Finishing Active Treatment
Hester Hill Schnipper, LICSW, OSW-C Program Manager, Oncology Social Work
MAY 24, 2018
As many of you know, I am very interested in survivorship, the quality of life after active cancer treatment. It is regularly my experience that many people manage the months of chemotherapy and/or radiation and then emotionally fall apart once it is done. During the weeks of multiple medical appointments, figuring out how to handle side effects, taking long naps, and trying to juggle all of life's other responsibilities, it is often just not possible to think about the emotional and existential impact of what has happened. Only afterwards is there time and space to consider and begin to process the experience.
I have written a book about this: After Breast Cancer: A Commonsense Guide to Life after Treatment. I have recommended it to many patients who were treated for something other than breast cancer. A few chapters are breast cancer specific, but most are equally relevant to someone who has had GYN or lung or colon or any other kind of cancer treatment. I talk about relationships, work challenges, children, intimacy, genetic testing, organizing ongoing medical care, etc. It is available at Amazon and book stores, but lots of libraries have it, too.
Finishing active treatment for cancer can be a complicated experience. On the one hand, you are delighted to be done with chemotherapy and/or radiation. On the other, it may feel that you are losing your close relationships with your caregivers and being asked to solo too soon. Once the treatments are over, you may find that you are more worried about your future health. While those powerful drugs and radiation rays are doing their work, it is easier to feel protected.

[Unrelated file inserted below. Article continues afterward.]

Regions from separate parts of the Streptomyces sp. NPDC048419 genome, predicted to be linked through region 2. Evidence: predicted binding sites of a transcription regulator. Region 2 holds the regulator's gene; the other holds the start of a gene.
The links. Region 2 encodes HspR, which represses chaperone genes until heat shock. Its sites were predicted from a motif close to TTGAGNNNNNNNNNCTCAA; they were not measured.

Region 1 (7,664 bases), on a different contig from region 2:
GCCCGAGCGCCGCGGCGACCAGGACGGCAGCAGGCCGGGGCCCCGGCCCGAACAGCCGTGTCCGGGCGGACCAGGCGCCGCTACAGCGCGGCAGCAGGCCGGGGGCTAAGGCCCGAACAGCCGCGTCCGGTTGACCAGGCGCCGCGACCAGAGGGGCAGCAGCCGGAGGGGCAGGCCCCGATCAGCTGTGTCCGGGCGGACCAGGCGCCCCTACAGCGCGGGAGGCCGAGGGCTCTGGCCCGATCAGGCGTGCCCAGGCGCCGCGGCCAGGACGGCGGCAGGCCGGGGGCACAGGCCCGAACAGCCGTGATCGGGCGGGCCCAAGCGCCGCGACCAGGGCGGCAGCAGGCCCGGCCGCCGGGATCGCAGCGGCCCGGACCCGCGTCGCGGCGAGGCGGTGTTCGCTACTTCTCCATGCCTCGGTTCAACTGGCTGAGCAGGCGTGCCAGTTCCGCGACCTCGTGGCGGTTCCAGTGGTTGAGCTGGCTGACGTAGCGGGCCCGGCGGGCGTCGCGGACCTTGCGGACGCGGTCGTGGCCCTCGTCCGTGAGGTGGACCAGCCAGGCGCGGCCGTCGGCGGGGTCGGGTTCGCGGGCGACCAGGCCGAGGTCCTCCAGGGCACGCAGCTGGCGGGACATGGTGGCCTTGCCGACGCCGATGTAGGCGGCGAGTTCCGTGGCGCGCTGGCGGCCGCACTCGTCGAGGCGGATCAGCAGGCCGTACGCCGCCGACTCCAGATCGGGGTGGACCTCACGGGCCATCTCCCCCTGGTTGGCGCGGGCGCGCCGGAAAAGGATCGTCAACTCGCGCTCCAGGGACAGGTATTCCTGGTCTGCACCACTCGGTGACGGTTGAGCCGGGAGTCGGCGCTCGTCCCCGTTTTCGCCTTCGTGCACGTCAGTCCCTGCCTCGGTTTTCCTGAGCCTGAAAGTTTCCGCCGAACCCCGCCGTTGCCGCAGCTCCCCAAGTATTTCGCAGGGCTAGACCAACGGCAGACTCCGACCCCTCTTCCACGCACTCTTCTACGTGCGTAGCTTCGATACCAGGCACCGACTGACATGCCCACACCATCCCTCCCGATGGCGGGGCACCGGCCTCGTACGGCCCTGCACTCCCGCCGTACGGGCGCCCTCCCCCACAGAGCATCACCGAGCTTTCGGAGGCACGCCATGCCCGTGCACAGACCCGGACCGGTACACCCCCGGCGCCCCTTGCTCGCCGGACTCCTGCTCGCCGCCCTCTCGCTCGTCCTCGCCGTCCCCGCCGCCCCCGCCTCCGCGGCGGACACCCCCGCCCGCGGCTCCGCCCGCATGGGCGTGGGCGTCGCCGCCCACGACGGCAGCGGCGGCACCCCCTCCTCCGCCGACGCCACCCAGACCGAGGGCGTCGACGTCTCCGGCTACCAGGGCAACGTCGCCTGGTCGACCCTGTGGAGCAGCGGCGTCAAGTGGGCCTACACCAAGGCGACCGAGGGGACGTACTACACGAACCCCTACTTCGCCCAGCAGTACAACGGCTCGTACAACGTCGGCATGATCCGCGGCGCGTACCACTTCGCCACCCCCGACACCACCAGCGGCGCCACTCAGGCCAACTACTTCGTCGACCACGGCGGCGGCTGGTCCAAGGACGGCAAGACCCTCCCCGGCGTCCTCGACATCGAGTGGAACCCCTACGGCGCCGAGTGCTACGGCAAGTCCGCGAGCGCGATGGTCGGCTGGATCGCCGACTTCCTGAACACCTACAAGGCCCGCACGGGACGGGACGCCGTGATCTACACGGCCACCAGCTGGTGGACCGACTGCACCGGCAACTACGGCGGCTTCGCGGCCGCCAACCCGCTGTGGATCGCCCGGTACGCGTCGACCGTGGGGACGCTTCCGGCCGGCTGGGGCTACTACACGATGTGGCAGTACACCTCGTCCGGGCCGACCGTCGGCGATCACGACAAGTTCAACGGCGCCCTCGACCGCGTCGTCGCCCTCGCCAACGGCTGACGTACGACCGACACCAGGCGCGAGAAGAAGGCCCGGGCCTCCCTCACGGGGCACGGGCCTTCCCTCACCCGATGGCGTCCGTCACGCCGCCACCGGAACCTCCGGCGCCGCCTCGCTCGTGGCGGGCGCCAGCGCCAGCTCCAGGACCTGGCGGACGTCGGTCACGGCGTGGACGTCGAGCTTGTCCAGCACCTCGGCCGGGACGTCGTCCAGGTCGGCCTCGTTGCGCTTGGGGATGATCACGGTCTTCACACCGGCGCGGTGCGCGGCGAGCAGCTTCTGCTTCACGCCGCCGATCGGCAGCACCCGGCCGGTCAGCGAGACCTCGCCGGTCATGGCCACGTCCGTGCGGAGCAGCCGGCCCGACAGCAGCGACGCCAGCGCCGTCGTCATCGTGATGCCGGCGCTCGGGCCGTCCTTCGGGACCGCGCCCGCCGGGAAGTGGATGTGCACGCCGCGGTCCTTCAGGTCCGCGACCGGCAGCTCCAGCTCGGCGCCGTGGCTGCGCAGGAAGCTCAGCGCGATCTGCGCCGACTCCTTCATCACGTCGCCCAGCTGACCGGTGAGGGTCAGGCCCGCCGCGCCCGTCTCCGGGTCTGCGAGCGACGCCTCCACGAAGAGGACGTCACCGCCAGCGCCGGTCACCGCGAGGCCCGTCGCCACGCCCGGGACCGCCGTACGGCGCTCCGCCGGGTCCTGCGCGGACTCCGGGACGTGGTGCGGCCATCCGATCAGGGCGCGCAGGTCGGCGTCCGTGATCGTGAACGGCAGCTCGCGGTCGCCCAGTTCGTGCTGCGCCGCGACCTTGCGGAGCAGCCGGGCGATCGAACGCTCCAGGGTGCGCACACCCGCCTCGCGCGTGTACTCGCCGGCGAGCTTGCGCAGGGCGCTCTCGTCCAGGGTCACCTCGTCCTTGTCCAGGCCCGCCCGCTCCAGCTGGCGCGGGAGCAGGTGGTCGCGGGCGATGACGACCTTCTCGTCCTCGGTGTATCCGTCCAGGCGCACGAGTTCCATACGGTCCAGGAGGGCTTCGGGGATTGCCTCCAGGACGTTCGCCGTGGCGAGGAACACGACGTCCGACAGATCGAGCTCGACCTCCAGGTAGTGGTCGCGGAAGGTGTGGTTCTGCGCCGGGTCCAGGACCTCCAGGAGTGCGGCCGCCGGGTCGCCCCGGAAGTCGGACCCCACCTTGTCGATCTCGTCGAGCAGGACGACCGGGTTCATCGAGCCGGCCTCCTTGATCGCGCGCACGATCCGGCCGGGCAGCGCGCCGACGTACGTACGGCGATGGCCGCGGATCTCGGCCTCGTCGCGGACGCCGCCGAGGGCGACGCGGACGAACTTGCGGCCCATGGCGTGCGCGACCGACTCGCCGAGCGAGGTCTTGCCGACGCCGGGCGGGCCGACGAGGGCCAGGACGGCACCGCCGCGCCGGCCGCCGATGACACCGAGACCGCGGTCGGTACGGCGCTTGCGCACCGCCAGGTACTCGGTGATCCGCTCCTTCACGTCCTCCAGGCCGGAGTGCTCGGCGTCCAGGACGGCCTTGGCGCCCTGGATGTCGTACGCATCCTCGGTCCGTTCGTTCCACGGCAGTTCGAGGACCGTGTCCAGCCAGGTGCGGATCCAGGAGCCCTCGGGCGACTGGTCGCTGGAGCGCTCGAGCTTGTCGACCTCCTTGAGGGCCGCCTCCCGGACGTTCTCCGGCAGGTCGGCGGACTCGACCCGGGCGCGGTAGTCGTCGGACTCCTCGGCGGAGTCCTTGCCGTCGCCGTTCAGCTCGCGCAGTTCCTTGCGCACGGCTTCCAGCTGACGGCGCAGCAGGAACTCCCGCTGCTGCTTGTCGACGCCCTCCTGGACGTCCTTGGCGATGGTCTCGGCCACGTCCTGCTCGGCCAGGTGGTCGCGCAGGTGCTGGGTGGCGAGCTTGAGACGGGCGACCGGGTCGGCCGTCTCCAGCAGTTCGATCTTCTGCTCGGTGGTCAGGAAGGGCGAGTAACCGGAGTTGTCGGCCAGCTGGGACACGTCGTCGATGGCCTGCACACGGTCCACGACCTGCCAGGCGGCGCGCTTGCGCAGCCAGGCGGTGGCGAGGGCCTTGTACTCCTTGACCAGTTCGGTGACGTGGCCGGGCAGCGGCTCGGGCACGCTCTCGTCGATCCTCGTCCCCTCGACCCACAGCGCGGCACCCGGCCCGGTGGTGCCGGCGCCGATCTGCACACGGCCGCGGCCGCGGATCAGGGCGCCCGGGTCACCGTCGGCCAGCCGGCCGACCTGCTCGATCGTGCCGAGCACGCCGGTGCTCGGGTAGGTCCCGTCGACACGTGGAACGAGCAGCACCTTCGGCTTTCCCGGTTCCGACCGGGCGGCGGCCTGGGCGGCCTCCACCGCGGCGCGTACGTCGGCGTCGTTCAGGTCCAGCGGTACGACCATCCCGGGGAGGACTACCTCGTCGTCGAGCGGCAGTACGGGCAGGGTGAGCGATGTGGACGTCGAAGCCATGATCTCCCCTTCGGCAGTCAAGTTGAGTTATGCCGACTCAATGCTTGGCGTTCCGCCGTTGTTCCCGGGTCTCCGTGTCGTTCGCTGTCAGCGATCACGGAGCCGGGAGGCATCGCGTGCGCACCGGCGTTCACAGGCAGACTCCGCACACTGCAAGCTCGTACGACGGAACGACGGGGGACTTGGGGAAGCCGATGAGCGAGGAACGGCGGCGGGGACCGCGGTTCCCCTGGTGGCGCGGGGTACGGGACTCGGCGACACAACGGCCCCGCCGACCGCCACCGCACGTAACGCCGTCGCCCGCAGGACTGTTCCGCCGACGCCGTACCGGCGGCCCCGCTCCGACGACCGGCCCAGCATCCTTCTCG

You are also likely to find that your friends and family don’t understand your feelings. As far as they are concerned, it is over. You know better. It will take approximately as long as the total duration of your treatment to fully regain your physical and psychological health. Over the next months, you will feel increasingly well, but there are sure to be some harder days. give yourself plenty of time to recover from all you have been through.
.A note about hair: if the universe were fair, your hair would be its normal length tomorrow. Since that is unfortunately not the case, you can expect that it will grow approximately half an inch a month. Most women are able to stop wearing a wig/hat/scarf approximately three months after the final chemotherapy. You may also find that your eyebrows and eye lashes fall out now (and how infuriating is that!); they will reappear much more quickly than the hair on your head.
Take pride in what you have accomplished and welcome to the rest of your life.